* Graphic: World FX rates in 2019 tmsnrt.rs/2egbfVh
* Graphic: Trade-weighted sterling since Brexit vote tmsnrt.rs/2hwV9Hv
LONDON, Feb 14 (Reuters) - Sterling fell to a four-week low on Thursday ahead of a parliamentary debate on Brexit that could give investors a sense of which way a forthcoming vote on Prime Minister Theresa May’s deal with Brussels will go.
The parliamentary session is not expected to be a crunch event because May has promised that lawmakers will get another chance to express their opinion on Feb. 27.
But with only six weeks to go before Britain is due to leave the European Union, markets are growing more anxious. Many traders are avoiding taking positions until a firm resolution on Brexit is secured.
“Today’s vote in parliament could prove a mild negative for GBP were news of another defeat to PM May to emerge (but) this vote is really only on whether parliament backs May’s negotiating stance,” said ING’s chief EMEA FX and interest rate strategist, Petr Krpata.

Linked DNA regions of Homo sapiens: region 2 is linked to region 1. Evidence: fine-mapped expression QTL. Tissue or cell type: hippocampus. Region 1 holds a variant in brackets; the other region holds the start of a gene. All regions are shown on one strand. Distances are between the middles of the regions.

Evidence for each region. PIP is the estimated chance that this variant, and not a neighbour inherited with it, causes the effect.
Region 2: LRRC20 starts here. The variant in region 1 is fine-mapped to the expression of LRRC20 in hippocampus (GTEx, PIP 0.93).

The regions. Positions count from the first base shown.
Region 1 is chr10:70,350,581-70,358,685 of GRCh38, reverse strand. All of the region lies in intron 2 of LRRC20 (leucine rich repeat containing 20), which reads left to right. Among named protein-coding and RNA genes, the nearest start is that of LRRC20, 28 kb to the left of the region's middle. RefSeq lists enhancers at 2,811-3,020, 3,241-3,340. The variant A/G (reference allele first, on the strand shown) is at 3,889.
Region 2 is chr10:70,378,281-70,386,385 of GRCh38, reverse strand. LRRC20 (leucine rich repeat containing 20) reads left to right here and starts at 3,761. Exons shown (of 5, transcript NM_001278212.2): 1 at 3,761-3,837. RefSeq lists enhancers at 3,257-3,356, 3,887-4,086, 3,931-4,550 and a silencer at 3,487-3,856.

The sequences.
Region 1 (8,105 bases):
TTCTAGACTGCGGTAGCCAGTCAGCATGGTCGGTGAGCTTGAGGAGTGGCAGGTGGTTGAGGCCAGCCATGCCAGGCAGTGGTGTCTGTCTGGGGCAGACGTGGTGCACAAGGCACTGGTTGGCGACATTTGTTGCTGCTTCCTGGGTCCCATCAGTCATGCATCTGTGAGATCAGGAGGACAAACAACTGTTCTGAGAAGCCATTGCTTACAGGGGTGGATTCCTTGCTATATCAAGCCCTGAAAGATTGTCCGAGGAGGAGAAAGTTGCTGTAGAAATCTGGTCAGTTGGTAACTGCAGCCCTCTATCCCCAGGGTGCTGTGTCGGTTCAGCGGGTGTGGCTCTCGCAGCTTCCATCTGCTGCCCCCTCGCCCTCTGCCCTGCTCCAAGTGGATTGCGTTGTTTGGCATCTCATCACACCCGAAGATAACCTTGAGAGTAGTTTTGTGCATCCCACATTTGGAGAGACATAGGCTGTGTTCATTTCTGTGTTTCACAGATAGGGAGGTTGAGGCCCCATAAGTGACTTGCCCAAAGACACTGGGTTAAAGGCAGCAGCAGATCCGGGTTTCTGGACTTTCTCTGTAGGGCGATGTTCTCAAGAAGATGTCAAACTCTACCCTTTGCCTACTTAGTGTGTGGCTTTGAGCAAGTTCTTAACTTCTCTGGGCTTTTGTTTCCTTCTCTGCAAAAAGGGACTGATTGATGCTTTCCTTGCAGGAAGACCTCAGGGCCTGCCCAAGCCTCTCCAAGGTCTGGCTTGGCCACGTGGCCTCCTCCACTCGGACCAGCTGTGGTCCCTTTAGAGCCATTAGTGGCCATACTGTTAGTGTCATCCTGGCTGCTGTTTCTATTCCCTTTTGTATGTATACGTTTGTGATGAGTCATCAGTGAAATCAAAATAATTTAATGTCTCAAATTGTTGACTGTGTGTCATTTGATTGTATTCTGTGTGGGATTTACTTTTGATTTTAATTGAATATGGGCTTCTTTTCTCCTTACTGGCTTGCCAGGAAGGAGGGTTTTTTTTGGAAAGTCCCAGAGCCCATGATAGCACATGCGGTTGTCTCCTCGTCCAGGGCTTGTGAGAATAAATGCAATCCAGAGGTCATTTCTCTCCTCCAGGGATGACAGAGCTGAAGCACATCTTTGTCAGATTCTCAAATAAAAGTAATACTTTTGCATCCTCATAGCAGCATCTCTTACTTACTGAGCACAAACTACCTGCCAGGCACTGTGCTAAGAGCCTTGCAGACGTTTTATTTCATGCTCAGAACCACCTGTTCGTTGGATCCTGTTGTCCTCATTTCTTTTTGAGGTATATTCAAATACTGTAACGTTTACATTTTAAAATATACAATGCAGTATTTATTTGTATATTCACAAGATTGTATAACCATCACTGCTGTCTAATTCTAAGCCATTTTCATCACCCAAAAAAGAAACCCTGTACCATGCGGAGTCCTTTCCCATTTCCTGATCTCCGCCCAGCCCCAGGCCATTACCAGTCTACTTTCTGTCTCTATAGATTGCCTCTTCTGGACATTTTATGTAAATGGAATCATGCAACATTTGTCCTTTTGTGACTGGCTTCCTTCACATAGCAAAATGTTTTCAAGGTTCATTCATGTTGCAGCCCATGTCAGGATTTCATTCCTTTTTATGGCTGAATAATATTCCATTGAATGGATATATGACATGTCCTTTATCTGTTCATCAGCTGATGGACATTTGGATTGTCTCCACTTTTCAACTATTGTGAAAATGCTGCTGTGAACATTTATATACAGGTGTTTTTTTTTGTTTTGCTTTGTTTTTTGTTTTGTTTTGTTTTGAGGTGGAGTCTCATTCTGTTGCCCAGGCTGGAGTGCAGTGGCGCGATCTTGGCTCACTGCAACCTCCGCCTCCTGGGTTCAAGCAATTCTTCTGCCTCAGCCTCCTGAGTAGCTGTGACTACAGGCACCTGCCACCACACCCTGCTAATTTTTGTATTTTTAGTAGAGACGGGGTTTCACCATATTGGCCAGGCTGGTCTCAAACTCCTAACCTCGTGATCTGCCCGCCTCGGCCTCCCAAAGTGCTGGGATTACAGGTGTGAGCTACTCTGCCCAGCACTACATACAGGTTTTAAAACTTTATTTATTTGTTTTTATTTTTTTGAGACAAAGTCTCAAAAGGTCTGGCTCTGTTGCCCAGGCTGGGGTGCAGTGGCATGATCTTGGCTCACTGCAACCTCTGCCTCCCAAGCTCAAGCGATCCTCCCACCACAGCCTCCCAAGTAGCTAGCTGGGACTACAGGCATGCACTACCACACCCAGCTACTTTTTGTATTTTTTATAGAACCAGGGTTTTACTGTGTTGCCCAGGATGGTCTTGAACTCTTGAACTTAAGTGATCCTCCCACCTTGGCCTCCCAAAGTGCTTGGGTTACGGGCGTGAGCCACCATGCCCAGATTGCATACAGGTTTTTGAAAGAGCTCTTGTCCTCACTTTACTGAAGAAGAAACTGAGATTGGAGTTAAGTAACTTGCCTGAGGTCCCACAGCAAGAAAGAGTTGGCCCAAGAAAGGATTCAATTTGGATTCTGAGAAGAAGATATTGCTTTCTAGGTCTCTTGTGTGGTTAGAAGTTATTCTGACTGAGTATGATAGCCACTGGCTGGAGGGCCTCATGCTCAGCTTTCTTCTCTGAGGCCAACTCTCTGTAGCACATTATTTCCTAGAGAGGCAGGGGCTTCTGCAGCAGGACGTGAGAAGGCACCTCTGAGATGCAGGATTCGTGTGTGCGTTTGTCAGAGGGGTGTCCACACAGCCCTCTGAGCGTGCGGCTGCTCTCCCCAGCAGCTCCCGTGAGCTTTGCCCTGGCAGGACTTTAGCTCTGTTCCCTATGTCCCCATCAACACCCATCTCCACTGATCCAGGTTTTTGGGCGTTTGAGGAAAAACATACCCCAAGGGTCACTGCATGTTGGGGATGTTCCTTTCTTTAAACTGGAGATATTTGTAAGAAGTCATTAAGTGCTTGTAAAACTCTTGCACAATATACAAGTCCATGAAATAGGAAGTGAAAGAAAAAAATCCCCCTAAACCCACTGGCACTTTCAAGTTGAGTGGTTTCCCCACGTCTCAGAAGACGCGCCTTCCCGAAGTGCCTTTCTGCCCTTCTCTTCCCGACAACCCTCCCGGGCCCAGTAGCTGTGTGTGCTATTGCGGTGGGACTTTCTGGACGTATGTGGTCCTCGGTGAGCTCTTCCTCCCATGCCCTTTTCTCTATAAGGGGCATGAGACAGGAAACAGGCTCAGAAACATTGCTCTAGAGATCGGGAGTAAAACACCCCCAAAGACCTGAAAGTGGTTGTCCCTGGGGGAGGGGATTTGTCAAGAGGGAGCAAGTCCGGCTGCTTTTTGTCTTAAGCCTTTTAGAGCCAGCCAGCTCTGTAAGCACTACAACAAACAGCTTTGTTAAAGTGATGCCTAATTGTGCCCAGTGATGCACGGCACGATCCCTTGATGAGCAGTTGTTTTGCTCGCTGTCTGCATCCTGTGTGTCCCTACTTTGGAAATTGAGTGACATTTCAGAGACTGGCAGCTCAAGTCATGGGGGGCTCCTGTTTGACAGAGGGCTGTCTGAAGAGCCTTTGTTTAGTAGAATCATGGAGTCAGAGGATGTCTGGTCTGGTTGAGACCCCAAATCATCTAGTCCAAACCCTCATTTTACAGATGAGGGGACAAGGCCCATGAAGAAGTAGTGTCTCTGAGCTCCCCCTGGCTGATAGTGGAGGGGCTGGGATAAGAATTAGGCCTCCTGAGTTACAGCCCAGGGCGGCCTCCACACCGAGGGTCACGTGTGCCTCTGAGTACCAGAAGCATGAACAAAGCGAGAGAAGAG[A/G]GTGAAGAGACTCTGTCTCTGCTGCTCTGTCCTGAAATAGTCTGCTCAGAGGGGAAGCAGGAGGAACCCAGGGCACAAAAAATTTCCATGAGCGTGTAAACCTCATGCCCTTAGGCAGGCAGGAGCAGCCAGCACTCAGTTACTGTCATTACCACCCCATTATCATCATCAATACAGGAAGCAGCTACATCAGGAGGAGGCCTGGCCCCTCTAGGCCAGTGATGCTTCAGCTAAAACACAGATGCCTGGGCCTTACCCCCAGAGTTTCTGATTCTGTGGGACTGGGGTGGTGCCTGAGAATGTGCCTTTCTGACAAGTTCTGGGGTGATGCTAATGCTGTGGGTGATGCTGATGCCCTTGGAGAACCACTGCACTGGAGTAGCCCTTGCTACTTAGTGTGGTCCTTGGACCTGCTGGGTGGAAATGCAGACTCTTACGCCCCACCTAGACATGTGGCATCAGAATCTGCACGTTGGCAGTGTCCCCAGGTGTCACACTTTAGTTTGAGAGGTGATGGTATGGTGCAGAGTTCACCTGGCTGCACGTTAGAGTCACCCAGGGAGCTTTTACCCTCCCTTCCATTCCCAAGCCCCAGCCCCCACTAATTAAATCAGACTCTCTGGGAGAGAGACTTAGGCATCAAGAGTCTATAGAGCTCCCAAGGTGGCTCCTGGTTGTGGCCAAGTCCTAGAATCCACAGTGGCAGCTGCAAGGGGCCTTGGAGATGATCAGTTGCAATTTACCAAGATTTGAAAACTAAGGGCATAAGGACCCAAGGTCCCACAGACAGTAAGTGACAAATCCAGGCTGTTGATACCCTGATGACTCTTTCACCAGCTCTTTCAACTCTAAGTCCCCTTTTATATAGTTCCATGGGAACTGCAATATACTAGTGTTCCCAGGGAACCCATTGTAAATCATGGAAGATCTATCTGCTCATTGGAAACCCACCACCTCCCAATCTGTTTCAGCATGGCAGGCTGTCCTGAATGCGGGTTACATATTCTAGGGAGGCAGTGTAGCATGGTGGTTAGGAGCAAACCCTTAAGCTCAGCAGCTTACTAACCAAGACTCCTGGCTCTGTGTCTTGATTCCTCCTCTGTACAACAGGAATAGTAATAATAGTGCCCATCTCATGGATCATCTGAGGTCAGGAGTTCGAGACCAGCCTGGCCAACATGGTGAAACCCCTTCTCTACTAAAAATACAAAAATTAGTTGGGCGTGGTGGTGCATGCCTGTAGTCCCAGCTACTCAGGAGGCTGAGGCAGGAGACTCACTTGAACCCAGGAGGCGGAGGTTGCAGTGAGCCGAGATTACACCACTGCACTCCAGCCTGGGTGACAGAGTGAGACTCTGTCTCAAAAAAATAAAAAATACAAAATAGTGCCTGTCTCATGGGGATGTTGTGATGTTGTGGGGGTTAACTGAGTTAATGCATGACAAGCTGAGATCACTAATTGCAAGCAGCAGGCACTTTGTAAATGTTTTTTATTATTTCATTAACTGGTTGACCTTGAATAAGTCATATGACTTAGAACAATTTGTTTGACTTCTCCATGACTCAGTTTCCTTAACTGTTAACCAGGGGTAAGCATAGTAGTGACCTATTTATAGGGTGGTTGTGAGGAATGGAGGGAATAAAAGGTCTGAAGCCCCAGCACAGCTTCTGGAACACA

The pound fell 0.3 percent to $1.2814, a one-month low. It declined 0.2 percent against the euro to 87.83 pence.
Lawmakers could on Thursday vote on a series of amendments, including one that calls for a second Brexit referendum.
The Guardian newspaper reported that up to 10 frontbench opposition Labour MPs have threatened to resign if party leader Jeremy Corbyn does not support a pro-referendum amendment.
If May did open the door to a second referendum, analysts say that sterling would bounce significantly.
Turnover in the pound has declined in 2019 compared to its counterparts, with many hedge funds and day traders trying to move the market by trading technical levels and Brexit headlines.
Despite jumpy cash markets, currency derivative markets were somewhat relaxed on the near term prospects for the pound.
Implied volatility on the pound - or expected swings in the British currency - has fallen to a more-than three-month low of nearly 10 vol compared to 14 vol in early December.
Positioning data indicated some degree of optimism on the currency.
May is seeking changes to her deal with Brussels after it was roundly rejected by parliament on Jan. 15. She has said she wants to put a revised deal to a vote soon but has not yet set a date.
Reporting by Tom Finn; editing by John Stonestreet